Shifting guilt

by So8res5 min read5th Jul 2015No comments

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The posts so far have been less about confronting guilt, and more about different tools for shifting it. This is a valuable skill to generalize.

The posts in this series have developed three such tools for shifting guilt. In this post, I'll recast those three tools as members of the same family, so that you can start to see the pattern, and develop similar tools from the same family as you need them.

The tools that I have described so far shift guilt to one particular place: guilt about being unable to act as you desire. This is intentional — that is the one place that I know how to confront guilt head-on.

The first tool for shifting guilt is the tool of refinement. This tool is used on listless guilts in need of pointing.

Imagine finding yourself feeling vaguely guilty the morning after a party, having slept in longer than you intended, your head aching from a slight hangover. Imagine a vague guilt making your body feel heavier. Perhaps it whispers that the night was senseless. Perhaps it murmurs that you're wasting your life away. This is the sort of guilt that's amenable to refinement: ask the guilt what, precisely, it would have had you do instead of what you did. (It is important, when refining, to also possess the virtue of concreteness: do not settle for "I should have been studying." Demand a specific action: Which book? Which chapter?)

Sometimes, when asking the guilt what you could have done instead, you will remember that none of the alternatives were compelling. Maybe the party was for an old friend who you only see once every few years, and fulfilling the social obligation was better than the alternative. Maybe you were exhausted from a day of studying, low on human contact, and needed the party to reinvigorate you. When using the tool of refinement, the guilt sometimes simply disappears.

But often, the guilt gets more pointed. Perhaps you conclude you should have been working overtime so you could donate the money to a worthy cause. Perhaps you conclude that you had the opportunity and the stamina, but simply not the willpower. This is good! This is a success! The refinement has succeeded, and the guilt has come into more focus.

But more often than not, when you succeed at refining guilt, you find yourself left with an obligation ("I should have drank less" or "I should have studied" or "I should have worked overtime.") This has not yet shifted enough to be confronted. For obligations, you need the second tool.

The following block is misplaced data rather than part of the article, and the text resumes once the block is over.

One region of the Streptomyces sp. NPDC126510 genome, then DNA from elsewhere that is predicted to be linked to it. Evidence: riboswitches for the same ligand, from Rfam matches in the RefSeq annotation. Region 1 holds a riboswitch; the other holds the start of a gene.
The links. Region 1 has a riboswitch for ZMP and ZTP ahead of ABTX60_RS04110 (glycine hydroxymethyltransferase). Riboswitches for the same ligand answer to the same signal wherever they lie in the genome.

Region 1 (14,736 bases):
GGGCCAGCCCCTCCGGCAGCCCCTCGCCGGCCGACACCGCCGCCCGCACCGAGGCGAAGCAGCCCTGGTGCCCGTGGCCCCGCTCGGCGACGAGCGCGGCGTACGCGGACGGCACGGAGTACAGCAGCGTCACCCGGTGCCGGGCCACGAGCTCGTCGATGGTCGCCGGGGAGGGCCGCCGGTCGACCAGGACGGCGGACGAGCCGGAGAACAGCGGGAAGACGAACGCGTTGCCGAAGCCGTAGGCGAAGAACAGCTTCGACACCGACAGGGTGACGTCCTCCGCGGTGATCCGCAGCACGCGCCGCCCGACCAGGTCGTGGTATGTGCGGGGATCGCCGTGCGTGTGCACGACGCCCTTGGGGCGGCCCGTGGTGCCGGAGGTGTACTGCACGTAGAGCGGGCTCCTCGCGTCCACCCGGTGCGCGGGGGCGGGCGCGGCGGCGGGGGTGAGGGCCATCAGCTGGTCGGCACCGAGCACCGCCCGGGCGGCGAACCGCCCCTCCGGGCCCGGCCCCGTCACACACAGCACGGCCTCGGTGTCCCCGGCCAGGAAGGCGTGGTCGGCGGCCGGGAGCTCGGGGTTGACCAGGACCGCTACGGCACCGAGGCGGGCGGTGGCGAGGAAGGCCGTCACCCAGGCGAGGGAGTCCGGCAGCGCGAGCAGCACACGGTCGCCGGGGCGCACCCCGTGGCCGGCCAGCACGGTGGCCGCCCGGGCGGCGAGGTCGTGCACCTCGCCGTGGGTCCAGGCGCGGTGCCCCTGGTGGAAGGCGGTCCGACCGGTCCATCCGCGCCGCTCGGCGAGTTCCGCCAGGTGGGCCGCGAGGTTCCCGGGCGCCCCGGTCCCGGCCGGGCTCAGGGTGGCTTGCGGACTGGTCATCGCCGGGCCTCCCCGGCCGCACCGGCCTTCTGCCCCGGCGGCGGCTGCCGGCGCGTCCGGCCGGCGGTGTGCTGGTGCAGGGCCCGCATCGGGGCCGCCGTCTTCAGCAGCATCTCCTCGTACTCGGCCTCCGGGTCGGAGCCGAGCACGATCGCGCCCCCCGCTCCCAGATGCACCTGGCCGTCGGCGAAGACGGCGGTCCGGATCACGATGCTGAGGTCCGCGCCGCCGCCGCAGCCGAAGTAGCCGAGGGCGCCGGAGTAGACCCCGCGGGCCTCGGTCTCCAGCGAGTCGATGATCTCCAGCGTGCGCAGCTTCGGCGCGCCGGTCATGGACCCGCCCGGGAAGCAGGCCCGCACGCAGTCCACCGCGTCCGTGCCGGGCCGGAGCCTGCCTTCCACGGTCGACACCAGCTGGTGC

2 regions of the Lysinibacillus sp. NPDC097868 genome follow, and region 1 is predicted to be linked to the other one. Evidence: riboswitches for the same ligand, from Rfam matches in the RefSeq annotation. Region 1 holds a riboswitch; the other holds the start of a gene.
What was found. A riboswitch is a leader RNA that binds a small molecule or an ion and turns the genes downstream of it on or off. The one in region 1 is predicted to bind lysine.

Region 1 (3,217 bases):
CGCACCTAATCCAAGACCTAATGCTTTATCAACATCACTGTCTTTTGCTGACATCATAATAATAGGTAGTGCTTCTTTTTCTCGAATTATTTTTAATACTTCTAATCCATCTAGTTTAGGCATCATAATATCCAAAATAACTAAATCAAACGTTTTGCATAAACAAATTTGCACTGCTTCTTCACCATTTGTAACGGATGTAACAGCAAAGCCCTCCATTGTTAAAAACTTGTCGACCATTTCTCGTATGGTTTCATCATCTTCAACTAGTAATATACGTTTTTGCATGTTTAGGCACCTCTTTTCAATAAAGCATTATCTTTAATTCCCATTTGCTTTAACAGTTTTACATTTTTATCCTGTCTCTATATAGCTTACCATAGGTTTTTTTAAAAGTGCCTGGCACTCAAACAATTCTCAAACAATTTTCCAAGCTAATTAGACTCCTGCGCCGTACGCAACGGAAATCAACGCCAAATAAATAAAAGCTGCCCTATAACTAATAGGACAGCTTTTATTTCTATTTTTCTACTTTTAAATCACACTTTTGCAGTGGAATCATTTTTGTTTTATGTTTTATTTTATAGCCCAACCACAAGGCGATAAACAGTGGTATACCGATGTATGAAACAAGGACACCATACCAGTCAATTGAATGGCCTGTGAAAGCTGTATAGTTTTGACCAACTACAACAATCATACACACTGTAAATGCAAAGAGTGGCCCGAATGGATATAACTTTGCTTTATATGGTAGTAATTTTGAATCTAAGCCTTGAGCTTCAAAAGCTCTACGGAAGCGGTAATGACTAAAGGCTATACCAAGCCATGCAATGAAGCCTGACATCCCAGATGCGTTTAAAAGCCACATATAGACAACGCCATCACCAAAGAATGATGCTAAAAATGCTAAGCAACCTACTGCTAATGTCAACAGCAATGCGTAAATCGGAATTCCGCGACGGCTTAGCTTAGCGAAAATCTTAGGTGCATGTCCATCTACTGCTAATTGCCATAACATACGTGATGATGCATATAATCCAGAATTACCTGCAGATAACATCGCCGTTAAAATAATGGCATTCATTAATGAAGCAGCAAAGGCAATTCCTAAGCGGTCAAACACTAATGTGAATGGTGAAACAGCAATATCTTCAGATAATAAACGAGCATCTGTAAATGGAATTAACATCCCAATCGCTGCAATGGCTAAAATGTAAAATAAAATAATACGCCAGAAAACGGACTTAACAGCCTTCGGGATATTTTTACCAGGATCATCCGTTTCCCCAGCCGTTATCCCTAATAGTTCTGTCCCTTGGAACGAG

The second tool for shifting guilt is the tool of internalization. This tool is used on guilts that stem from neglected obligations.

I strongly recommend that you staunchly refuse to bow to any guilt forced on you from the outside. You say you "should have" studied more, instead of going to the party? Says who? Cash out the should. Again, it is critically important have virtue of concreteness when cashing out a should: do not say "it would have been better for me to study more;" for this has not removed the should, it has simply hidden it inside the word "better." The way to cash out a should (and, thus, the way to use the tool of internalization) is to ask yourself whether or not it would be OK to drop the obligation entirely.

What would happen if you decide to never study that textbook again? Is it a relief? If so, then drop the obligation, and relinquish the guilt. You probably just accidentally confused someone's quality line with your preference curve. Sometimes, when attempting internalization, the guilt simply disappears. (Other times, part of the guilt disappears, and your find yourself again facing a vague, unfocused guilt. This is fine, and indeed quite normal — just apply the tool of refinement again, and repeat.)

But more often than not, when you threaten to drop an obligation entirely, some part of you protests. Imagine you're feeling terrible for failing to work overtime and donate money. If you ask yourself "what if I just never donate money to those worse off ever again?," then most likely, some part of you will protest "but that would be bad!"

This is good. It means you have your own reasons for wanting to donate, which means you can drop the external obligation and do it because you want to.